The Gym
So some of you might have already heard about The Gym in Maseru. Nicer than most private gyms in the States, and certainly nicer than the government hospital across the way from it, the Gym looks like it was built on another planet and landed by mistake in this small African country. We signed up for the Gold Membership the other day. For a whopping 19 US dollars a month, you get weights, heated pools, treadmills, bikes, elliptical machines, rowing, squash courts, ping-pong (YES!! - oops, no nets), etc. We passed up the Executive Membership which adds the dry sauna and steam room. As much as I enjoy these normally, we decided that in a country with one of the highest rates of tuberculosis and enough extensively drug resistant TB to attract Paul Farmer’s Partners in Health group to start a project here, it’s best to avoid cramped, small, damp, enclosed spaces filled with near-naked Basuto men coughing into your alveoli. We also saved 5 dollars a month with that decision. Learned to play squash (like racquetball but with a ball that looks like it should bounce but doesn’t; the game is named after the noise that’s made as you run into the plexiglass wall at the back of the court). The Basuto male members are all large. That is, the men that go to the gym are built like tug boats. I doubt that any of them are traditional sheep herders; if they are they must carry their sheep from town to town.

Most of the days this week have been spent filling out paper work. Proof that I am a doctor, proof that I haven’t been arrested, questions about my plans for work in Lesotho, questions about how many wives I am bringing into the country (I need special permission from the government for more than one!). We’re getting to know the ropes around the clinic through lectures and a little shadowing. The clinic is new and nice. Yes, the rumors are true – the medical records are electronic, typed during the clinic visit on these box-machines called “computers”, for my friends at the Santa Rosa Family Practice Clinic. Believe it or not, we have social workers, in-clinic pharmacist and pharm techs (that can compound meds, do pill counts, alert us if they think there are adherence issues), nurses that go into the community to find patients that have missed appointments, real, live, translators whose job is to translate (instead of also be a nurse or clerk, and no freaking AT&T translator phones), a classroom for lectures (with built in computer and projector hardware), wireless internet (fast), dial up internet (slow), a small library, local artwork, a lunch room, etc. Clinic starts around 830 am. The day begins with the staff and some patients singing harmonized hymns (they’re amazing; I’m making some recordings on my iPod and will send some soon). Some of the kids come in very sick and have to be coded in the treatment room. Most look and are relatively healthy. Many of the kids around this clinic that need to be on antiretroviral medications are on them. The waiting room is crowded but not pandemonium. The patients come en mass in the early morning without individual appointment times and are seen in the order they are registered, except for those discovered on triage that are very sick. There is “Family Clinic” which means adults, 90% of which are women, lots that are pregnant. We provide the prevention of mother to child transmission care to the pregnant women, prescribing and managing their meds, etc. They continue with their midwives/obstetricians for routine antenatal care and deliver either at home or at the hospital with those same providers. Perhaps unsurprising to some of you, I’ve started to see what opportunities there are to get involved with actually catching the little wet willies when they’re born. We’ll see. Otherwise, work looks like it will be divided between the main Baylor Center of Excellence (COE) in Maseru, the run down government hospital wards at Queen Elizabeth 2 (aka QE2, or Queen 2), QE2’s own pediatric HIV clinic, and then work outside of the city. This community work sounds great - road trips or small plane trips to the mountains, past mesas and waterfalls, to set up pediatric HIV clinics in hard to reach areas around the country. Teaching opportunities abound, from training med students and residents from the US that rotate through Maseru, to lecturing to doctors and nurses in India about pedi HIV care, and lots in between. Of note, I haven’t yet found a group, whether government or a non-governmental agency (NGO), that is actively working with the sex workers in HIV prevention and treatment. With the successes seen in places like Thailand and India, I would be surprised if a program has not been implemented to help with this marginalized and stigmatized group. More on this as it develops.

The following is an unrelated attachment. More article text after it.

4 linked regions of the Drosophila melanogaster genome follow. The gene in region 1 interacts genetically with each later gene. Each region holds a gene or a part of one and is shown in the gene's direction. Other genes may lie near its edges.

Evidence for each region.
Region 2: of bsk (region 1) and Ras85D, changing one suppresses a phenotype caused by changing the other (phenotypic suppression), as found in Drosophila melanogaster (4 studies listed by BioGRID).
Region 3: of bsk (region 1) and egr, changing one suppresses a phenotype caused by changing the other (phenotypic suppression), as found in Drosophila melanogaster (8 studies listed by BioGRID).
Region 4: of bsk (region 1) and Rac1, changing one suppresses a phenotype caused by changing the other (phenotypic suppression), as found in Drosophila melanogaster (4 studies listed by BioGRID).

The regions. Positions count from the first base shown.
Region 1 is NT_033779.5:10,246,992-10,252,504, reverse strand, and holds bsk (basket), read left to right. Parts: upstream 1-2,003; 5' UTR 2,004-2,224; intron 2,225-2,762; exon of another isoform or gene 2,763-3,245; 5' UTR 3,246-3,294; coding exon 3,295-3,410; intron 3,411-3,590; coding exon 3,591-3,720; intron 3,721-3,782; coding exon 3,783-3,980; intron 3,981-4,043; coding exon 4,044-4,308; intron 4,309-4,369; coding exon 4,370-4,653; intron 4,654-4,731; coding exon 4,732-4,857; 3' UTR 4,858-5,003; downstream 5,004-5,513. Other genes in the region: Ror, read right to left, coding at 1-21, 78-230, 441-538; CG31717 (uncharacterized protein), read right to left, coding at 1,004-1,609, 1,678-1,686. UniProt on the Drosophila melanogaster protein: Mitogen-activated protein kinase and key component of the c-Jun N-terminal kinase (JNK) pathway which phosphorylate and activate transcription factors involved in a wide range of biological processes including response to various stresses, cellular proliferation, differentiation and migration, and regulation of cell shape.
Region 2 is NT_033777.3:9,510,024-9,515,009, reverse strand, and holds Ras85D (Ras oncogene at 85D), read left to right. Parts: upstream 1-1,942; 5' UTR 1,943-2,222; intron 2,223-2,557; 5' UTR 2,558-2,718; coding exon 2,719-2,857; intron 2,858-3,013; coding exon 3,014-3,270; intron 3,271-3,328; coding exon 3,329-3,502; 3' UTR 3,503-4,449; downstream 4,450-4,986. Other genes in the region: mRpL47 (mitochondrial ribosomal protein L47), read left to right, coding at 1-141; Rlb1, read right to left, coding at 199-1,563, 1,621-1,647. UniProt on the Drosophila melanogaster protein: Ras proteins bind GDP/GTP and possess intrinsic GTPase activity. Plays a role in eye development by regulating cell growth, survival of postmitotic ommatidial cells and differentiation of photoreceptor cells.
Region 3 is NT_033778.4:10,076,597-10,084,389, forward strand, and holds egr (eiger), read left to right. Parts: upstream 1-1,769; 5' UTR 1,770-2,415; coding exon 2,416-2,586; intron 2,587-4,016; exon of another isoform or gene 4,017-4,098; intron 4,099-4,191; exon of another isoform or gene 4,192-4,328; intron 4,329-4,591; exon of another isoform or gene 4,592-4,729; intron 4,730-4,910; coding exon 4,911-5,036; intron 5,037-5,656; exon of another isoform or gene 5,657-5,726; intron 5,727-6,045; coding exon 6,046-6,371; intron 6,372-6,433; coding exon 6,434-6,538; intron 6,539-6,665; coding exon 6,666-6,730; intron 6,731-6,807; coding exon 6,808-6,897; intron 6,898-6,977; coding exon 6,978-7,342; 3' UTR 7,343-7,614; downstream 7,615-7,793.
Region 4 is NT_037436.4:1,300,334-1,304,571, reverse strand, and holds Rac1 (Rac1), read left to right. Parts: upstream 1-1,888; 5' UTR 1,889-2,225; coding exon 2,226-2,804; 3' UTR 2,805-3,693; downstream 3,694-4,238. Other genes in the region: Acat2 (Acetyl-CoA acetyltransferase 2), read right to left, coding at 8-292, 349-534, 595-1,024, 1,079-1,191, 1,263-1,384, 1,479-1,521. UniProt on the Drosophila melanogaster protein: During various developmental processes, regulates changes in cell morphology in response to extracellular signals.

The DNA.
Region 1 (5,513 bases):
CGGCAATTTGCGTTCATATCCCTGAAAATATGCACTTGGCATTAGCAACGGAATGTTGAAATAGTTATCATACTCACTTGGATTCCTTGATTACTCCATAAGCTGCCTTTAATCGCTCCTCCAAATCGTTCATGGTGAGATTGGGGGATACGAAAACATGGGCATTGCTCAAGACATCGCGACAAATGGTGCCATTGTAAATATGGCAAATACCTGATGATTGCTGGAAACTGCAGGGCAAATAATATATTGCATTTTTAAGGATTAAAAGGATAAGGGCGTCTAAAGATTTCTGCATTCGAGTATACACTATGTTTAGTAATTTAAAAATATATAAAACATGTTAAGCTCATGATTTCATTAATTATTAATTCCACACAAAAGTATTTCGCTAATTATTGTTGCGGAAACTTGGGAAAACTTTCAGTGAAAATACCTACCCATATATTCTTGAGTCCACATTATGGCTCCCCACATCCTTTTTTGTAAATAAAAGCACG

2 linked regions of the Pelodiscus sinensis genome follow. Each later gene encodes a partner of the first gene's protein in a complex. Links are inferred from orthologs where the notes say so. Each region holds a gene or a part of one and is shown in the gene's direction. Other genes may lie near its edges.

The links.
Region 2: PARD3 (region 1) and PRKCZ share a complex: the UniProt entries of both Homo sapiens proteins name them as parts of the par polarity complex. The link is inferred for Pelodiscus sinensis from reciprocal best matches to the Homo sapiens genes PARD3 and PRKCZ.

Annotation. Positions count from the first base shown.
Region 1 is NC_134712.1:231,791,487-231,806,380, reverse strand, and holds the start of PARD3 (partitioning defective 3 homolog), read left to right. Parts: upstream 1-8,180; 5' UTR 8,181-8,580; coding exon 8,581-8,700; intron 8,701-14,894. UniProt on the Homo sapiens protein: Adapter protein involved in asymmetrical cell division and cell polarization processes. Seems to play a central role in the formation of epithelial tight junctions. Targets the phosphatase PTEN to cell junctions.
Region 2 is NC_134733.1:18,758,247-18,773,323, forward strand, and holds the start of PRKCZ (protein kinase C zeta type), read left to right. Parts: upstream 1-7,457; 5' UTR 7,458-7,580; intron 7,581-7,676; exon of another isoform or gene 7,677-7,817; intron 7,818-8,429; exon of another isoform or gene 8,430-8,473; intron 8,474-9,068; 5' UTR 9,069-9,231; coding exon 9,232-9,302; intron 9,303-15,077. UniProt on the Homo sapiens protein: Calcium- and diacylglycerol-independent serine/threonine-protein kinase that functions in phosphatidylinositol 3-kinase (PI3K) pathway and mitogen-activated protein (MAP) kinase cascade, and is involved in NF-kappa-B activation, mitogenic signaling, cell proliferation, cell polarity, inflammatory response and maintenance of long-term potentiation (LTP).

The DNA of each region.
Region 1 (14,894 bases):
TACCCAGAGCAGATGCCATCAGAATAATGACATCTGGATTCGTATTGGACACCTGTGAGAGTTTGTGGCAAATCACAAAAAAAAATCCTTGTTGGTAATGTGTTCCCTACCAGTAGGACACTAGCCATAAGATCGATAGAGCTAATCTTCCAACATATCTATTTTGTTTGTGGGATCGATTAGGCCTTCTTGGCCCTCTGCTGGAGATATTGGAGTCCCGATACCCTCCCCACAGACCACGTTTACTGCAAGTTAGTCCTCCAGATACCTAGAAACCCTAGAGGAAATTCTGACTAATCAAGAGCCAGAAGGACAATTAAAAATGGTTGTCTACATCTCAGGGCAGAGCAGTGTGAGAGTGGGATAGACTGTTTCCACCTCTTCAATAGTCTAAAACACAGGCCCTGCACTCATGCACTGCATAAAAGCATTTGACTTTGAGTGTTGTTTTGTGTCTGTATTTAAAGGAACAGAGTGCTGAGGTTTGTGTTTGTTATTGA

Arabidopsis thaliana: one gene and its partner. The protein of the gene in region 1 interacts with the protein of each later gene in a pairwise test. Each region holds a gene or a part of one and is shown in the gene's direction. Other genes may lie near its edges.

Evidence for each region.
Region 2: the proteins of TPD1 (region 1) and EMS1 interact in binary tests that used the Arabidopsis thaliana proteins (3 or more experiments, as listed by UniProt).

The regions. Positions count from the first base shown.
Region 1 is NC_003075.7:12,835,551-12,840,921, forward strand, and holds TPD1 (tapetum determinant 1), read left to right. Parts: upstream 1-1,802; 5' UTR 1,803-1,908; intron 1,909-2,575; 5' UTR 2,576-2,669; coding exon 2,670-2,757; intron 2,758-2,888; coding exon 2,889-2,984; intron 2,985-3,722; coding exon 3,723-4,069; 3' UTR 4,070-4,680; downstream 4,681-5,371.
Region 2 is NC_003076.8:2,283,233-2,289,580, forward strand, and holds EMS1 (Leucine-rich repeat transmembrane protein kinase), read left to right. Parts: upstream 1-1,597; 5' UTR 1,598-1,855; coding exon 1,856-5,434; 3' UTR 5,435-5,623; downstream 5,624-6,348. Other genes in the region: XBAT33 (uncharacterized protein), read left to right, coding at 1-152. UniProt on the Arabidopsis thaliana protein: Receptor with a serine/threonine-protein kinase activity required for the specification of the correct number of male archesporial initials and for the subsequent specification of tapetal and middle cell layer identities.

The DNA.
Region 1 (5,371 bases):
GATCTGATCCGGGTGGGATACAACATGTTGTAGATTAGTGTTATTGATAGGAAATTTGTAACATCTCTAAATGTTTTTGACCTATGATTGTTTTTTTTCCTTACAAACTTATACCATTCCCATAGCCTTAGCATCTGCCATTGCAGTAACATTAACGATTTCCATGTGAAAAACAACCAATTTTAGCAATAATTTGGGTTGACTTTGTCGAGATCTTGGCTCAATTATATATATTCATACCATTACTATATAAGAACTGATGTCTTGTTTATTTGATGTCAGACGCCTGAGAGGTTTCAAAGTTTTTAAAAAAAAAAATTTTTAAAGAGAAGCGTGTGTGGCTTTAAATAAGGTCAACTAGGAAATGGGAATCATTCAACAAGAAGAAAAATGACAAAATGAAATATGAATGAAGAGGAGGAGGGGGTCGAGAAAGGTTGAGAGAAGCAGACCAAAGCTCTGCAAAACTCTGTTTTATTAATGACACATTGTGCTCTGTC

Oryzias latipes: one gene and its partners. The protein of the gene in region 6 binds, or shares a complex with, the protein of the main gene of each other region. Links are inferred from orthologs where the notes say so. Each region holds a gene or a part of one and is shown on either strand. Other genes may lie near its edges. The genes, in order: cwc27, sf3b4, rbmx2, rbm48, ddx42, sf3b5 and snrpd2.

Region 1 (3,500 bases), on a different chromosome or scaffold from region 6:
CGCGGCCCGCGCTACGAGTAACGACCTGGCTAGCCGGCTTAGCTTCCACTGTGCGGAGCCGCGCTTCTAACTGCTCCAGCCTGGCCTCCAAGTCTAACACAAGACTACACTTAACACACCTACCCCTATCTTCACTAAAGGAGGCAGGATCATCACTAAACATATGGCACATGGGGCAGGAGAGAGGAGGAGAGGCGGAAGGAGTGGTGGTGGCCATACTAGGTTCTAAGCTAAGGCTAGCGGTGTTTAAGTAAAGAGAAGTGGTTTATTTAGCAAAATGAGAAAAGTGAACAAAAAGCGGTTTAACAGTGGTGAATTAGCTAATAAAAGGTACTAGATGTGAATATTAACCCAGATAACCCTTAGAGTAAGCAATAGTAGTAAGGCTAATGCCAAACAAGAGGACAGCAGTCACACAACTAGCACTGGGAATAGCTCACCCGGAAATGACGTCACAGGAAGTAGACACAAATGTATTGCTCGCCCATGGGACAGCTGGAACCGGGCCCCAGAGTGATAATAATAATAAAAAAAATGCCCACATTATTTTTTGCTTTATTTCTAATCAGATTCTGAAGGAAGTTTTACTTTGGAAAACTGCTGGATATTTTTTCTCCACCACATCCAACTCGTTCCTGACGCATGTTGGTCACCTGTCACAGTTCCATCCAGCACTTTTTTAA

That’s all for now. Hope you are well. Keep those emails coming.


Della said...

we're wondering about the photo of your house. why is the driveway into the garage so steep? and the height of the wall next to the garage? is this because of the possibility of flood, or is the house built on a hill?
what are the bathing accomodations like? how did you all bathe without heat?

Cathy said...

this has been some of the most amazing reading. you are truly blessed to be doing the work you have been called upon to do and in such an incredible area of need. i have received updates from my sister and your mom for years regarding your life adventures! it's great to get to hear straight from you! Keep up the incredible work that is so desperately needed. just think, i used to take care of you as a patient w/dr. rhodes! ha!